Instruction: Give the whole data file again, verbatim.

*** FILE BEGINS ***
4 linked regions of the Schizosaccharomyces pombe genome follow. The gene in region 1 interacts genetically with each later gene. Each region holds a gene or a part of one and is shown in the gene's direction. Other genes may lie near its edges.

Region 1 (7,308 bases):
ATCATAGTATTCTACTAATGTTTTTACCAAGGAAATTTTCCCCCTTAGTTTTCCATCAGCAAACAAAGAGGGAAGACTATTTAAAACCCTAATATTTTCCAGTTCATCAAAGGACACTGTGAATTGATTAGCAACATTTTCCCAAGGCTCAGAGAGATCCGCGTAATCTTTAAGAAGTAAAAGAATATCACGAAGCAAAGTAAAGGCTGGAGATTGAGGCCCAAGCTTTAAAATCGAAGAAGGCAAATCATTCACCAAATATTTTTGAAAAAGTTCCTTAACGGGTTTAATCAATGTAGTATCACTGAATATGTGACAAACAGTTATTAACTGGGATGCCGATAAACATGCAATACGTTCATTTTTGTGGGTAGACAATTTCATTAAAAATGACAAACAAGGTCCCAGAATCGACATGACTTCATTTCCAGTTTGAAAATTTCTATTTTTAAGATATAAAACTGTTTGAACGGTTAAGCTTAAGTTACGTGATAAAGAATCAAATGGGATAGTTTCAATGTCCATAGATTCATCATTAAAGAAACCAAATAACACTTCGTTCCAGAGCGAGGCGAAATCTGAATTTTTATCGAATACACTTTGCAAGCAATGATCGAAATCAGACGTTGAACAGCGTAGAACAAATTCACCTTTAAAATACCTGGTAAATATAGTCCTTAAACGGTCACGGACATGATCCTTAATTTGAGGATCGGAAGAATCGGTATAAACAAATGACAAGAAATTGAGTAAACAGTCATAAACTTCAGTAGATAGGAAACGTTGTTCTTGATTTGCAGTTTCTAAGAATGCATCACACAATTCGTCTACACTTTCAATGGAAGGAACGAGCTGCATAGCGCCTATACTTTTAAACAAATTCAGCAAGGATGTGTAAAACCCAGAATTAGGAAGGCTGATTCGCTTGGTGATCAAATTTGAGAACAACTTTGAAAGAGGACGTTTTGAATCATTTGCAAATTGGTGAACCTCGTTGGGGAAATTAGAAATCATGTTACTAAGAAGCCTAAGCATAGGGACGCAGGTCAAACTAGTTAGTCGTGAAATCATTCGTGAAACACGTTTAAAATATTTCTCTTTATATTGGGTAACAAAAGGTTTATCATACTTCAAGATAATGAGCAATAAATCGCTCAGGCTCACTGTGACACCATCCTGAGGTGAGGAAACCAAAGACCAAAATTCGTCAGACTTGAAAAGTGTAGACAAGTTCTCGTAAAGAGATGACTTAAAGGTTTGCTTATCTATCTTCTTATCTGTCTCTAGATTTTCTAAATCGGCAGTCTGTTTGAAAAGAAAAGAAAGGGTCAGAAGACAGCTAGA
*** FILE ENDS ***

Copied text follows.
4 linked regions of the Schizosaccharomyces pombe genome follow. The gene in region 1 interacts genetically with each later gene. Each region holds a gene or a part of one and is shown in the gene's direction. Other genes may lie near its edges.

Region 1 (7,308 bases):
ATCATAGTATTCTACTAATGTTTTTACCAAGGAAATTTTCCCCCTTAGTTTTCCATCAGCAAACAAAGAGGGAAGACTATTTAAAACCCTAATATTTTCCAGTTCATCAAAGGACACTGTGAATTGATTAGCAACATTTTCCCAAGGCTCAGAGAGATCCGCGTAATCTTTAAGAAGTAAAAGAATATCACGAAGCAAAGTAAAGGCTGGAGATTGAGGCCCAAGCTTTAAAATCGAAGAAGGCAAATCATTCACCAAATATTTTTGAAAAAGTTCCTTAACGGGTTTAATCAATGTAGTATCACTGAATATGTGACAAACAGTTATTAACTGGGATGCCGATAAACATGCAATACGTTCATTTTTGTGGGTAGACAATTTCATTAAAAATGACAAACAAGGTCCCAGAATCGACATGACTTCATTTCCAGTTTGAAAATTTCTATTTTTAAGATATAAAACTGTTTGAACGGTTAAGCTTAAGTTACGTGATAAAGAATCAAATGGGATAGTTTCAATGTCCATAGATTCATCATTAAAGAAACCAAATAACACTTCGTTCCAGAGCGAGGCGAAATCTGAATTTTTATCGAATACACTTTGCAAGCAATGATCGAAATCAGACGTTGAACAGCGTAGAACAAATTCACCTTTAAAATACCTGGTAAATATAGTCCTTAAACGGTCACGGACATGATCCTTAATTTGAGGATCGGAAGAATCGGTATAAACAAATGACAAGAAATTGAGTAAACAGTCATAAACTTCAGTAGATAGGAAACGTTGTTCTTGATTTGCAGTTTCTAAGAATGCATCACACAATTCGTCTACACTTTCAATGGAAGGAACGAGCTGCATAGCGCCTATACTTTTAAACAAATTCAGCAAGGATGTGTAAAACCCAGAATTAGGAAGGCTGATTCGCTTGGTGATCAAATTTGAGAACAACTTTGAAAGAGGACGTTTTGAATCATTTGCAAATTGGTGAACCTCGTTGGGGAAATTAGAAATCATGTTACTAAGAAGCCTAAGCATAGGGACGCAGGTCAAACTAGTTAGTCGTGAAATCATTCGTGAAACACGTTTAAAATATTTCTCTTTATATTGGGTAACAAAAGGTTTATCATACTTCAAGATAATGAGCAATAAATCGCTCAGGCTCACTGTGACACCATCCTGAGGTGAGGAAACCAAAGACCAAAATTCGTCAGACTTGAAAAGTGTAGACAAGTTCTCGTAAAGAGATGACTTAAAGGTTTGCTTATCTATCTTCTTATCTGTCTCTAGATTTTCTAAATCGGCAGTCTGTTTGAAAAGAAAAGAAAGGGTCAGAAGACAGCTAGA